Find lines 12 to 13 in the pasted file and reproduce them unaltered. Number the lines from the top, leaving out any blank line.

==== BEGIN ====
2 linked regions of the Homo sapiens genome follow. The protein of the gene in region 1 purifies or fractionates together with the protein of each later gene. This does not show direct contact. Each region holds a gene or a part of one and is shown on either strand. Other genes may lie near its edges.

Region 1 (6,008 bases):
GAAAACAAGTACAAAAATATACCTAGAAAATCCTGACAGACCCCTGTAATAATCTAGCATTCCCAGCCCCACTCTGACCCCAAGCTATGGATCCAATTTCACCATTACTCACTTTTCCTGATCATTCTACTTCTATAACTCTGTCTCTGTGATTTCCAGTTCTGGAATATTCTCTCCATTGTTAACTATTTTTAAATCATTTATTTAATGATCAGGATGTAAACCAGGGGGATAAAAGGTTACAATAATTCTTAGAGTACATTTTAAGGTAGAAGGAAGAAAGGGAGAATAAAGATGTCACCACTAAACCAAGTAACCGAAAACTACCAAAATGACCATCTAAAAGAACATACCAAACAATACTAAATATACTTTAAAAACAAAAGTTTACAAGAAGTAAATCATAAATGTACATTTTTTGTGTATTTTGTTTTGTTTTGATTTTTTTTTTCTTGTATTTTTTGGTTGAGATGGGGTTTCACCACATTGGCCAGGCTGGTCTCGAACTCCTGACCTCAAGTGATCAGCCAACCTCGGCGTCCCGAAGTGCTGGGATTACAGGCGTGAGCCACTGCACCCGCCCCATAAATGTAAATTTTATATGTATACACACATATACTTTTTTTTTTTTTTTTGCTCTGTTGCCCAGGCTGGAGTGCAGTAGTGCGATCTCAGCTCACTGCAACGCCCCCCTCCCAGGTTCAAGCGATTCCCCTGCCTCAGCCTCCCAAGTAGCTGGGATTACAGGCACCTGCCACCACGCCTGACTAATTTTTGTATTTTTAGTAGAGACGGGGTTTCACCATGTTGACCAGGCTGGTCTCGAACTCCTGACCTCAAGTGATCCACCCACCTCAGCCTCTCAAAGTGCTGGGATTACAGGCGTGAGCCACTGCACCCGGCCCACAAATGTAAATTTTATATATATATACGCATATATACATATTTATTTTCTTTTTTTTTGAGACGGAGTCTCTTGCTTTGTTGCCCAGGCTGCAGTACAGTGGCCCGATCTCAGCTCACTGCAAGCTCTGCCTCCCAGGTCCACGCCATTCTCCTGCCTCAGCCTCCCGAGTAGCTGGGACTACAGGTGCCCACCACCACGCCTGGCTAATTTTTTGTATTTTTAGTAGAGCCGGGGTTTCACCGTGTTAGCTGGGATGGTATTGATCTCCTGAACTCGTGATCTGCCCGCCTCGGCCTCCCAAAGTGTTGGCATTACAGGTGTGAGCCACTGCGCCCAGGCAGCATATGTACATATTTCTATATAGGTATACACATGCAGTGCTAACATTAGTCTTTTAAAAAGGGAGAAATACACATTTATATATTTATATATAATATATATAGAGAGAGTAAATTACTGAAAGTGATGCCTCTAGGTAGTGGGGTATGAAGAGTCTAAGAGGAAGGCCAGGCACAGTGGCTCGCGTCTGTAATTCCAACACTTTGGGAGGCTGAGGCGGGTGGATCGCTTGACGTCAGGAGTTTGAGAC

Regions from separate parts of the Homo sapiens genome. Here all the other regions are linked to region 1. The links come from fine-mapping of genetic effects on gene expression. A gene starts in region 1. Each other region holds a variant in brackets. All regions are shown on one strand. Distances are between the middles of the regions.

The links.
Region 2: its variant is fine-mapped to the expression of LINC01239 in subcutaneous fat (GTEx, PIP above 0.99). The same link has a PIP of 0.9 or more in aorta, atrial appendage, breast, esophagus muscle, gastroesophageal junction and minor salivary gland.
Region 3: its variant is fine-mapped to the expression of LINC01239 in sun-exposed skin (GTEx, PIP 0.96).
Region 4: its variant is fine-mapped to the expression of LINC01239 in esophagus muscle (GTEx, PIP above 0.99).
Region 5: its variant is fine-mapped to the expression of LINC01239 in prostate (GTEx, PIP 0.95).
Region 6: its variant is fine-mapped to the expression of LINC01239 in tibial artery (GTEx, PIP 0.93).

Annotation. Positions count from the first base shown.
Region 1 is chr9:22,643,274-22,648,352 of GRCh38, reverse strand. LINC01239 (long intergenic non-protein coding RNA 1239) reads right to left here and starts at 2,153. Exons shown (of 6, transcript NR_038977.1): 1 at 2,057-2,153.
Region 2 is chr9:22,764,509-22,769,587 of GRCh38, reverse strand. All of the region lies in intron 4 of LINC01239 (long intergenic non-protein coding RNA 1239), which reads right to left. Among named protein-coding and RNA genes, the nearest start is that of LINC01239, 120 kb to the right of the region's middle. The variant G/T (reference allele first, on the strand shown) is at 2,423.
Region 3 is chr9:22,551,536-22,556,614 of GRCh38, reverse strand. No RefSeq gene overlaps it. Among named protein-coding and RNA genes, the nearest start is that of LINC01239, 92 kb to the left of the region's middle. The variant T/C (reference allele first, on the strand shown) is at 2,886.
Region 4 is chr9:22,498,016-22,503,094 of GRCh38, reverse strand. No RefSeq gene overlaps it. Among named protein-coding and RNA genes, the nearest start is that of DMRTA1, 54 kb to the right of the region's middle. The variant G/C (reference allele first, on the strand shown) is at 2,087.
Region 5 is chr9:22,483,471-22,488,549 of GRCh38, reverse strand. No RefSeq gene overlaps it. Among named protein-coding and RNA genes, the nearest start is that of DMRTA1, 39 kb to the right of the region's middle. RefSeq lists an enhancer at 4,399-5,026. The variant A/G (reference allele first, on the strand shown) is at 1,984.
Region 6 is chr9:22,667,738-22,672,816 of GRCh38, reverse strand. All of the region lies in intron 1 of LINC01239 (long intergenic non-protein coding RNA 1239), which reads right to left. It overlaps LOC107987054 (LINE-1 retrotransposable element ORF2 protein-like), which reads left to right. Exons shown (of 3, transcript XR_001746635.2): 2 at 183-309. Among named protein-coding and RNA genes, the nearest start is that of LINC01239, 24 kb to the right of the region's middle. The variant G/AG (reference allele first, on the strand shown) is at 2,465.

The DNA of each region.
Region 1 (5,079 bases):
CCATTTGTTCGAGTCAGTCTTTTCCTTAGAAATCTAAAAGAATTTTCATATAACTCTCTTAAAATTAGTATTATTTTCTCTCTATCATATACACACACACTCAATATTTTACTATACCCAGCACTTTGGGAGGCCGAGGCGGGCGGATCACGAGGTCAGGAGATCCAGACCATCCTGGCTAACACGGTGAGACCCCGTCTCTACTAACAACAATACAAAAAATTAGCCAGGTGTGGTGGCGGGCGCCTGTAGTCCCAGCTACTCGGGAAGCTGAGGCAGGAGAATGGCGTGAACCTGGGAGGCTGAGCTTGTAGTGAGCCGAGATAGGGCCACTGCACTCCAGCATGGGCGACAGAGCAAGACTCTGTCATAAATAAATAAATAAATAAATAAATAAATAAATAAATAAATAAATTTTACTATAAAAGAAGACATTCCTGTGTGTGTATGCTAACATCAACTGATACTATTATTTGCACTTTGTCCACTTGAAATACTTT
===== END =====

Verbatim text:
Region 1 is chr9:22,643,274-22,648,352 of GRCh38, reverse strand. LINC01239 (long intergenic non-protein coding RNA 1239) reads right to left here and starts at 2,153. Exons shown (of 6, transcript NR_038977.1): 1 at 2,057-2,153.
Region 2 is chr9:22,764,509-22,769,587 of GRCh38, reverse strand. All of the region lies in intron 4 of LINC01239 (long intergenic non-protein coding RNA 1239), which reads right to left. Among named protein-coding and RNA genes, the nearest start is that of LINC01239, 120 kb to the right of the region's middle. The variant G/T (reference allele first, on the strand shown) is at 2,423.